We experienced unique white wines and now the journey continues to the red country wines. First was a 2008 Grosjean Gamay from Valle ‘ d aosta which is right under Switzerland. Just a side note, my husband and I went to Europe for our honeymoon almost 12 years ago. One of our stops was Switzerland and our hotel sat at the bottom of the famous Matterhorn. Typically this famous mountain is shrouded in fog, but our timing was perfect. We enjoyed a Swiss wine from our balcony. Back to the Gamay, this is a high acid wine with a distinct earthiness along with strong cherry flavors. A slight aromatic hint of cocoa was present – just a dusting of bittersweet chocolate flavor. To pair with the wine, we had a Tapenade Crostini. The recipe is from Lulu Peyraud, who wrote “Lulu’s Provencal Table" by Richard Olney.
Two more wines to taste. The 2008 Venturini Valpolicella from the Veneto region near Venice was a very earthy, musky and light bodied wine. It definitely had a mushroom quality. This was paired with a Chicken Liver Crostini. I did not grow up with eating liver, nor do I gravitate to it now. I am open minded and wanted to enjoy the entire experience, so I ate it. Surprise – I actually enjoyed it. With the wine, the flavors were perfect.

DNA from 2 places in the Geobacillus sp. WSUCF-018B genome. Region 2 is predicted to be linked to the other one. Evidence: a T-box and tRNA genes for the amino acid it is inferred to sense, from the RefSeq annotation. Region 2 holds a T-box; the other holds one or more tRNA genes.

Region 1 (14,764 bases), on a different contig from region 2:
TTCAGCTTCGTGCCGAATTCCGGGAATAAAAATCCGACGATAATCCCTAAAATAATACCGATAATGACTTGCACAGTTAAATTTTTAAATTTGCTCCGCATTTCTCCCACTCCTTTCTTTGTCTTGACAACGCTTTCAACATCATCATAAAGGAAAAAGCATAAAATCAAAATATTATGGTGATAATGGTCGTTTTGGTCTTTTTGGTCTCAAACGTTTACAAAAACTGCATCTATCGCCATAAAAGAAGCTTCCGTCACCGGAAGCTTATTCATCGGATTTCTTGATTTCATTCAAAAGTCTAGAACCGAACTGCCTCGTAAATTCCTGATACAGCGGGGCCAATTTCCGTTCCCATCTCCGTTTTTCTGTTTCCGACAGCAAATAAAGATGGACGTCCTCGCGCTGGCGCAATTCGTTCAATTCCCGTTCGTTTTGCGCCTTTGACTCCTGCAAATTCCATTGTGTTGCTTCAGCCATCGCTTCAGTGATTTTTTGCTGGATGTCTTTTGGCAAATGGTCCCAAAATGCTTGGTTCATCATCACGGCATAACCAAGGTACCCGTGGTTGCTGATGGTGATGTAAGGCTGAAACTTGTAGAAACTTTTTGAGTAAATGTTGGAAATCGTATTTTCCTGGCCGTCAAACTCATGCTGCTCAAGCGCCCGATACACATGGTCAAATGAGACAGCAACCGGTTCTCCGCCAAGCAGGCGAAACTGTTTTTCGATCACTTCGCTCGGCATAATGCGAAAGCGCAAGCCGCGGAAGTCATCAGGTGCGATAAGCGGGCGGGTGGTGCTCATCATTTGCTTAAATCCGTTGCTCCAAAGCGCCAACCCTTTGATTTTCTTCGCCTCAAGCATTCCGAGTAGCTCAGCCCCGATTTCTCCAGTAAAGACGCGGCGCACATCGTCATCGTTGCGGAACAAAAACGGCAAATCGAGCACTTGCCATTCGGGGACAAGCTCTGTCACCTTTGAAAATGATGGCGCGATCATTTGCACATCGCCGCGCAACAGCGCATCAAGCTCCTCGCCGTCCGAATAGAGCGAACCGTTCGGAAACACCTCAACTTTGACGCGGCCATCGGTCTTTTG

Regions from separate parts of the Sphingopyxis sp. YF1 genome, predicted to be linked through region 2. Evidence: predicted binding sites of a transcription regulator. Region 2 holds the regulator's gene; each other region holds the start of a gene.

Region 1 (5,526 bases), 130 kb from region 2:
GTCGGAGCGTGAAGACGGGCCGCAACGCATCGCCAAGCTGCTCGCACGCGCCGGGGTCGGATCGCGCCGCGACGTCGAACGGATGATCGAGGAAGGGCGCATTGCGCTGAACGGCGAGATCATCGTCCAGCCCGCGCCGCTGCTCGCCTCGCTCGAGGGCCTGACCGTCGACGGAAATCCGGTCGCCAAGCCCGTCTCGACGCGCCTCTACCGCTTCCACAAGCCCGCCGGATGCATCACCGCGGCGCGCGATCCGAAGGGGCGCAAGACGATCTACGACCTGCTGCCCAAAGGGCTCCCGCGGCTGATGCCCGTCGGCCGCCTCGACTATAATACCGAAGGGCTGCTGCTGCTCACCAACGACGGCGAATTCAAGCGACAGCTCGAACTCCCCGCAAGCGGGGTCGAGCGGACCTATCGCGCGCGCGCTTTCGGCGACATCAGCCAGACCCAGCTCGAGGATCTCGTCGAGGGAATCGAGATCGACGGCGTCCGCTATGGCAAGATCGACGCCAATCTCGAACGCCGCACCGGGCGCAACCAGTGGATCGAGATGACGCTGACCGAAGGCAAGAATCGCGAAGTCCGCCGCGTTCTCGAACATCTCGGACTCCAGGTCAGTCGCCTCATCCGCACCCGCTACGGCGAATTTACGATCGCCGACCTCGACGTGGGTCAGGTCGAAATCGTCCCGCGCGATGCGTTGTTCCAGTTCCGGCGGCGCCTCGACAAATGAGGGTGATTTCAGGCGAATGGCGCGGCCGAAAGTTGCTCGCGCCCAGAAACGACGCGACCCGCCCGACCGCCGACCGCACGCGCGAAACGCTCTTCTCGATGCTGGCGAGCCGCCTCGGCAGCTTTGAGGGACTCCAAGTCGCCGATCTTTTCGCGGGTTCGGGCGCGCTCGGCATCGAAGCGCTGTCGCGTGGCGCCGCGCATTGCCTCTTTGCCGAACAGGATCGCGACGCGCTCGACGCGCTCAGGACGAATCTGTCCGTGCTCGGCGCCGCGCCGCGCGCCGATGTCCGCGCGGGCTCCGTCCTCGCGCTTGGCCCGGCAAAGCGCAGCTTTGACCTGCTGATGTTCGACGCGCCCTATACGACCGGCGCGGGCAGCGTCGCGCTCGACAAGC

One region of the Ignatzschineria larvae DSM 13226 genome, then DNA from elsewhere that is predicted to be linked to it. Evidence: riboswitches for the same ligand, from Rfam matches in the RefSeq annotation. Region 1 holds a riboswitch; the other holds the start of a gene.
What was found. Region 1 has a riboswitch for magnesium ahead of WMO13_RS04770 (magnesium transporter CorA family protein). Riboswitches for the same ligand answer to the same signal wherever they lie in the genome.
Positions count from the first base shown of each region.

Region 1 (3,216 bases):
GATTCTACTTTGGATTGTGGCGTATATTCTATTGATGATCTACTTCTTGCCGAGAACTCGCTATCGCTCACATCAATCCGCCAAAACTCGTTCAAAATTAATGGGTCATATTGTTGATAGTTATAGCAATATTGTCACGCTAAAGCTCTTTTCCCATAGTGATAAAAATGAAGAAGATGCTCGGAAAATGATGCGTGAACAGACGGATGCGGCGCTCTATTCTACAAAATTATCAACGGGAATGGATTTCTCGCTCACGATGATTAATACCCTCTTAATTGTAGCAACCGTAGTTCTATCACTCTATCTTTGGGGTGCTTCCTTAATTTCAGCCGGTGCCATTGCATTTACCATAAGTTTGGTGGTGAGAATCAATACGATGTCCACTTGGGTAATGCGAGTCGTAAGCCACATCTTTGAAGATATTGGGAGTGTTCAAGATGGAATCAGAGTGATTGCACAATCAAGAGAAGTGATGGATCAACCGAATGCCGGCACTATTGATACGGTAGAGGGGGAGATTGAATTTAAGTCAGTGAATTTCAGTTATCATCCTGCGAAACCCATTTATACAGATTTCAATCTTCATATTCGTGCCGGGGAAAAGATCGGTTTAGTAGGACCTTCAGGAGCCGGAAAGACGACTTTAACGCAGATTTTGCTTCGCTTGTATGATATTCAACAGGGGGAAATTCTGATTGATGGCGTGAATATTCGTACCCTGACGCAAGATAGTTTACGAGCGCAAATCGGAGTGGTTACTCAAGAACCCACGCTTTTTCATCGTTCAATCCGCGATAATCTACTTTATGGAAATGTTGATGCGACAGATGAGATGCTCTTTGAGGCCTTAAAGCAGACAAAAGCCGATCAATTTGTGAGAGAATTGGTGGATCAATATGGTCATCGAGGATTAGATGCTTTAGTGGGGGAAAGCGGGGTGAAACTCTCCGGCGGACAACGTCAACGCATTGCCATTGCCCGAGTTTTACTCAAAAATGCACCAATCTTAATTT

Our last wine of the evening was a 2008 Case Ibidini Nero D’Avola from Sicily, which is an extremely warm region in Italy. This wine had a sweet, jammy flavor and brightness to it. The color is a ruby red with pleasant tannins. We enjoyed a Brandade Crostini with hints of garlic and cream. Again, Suzanne nailed the pairing. If you have not made a brandade, I would highly encourage you to try.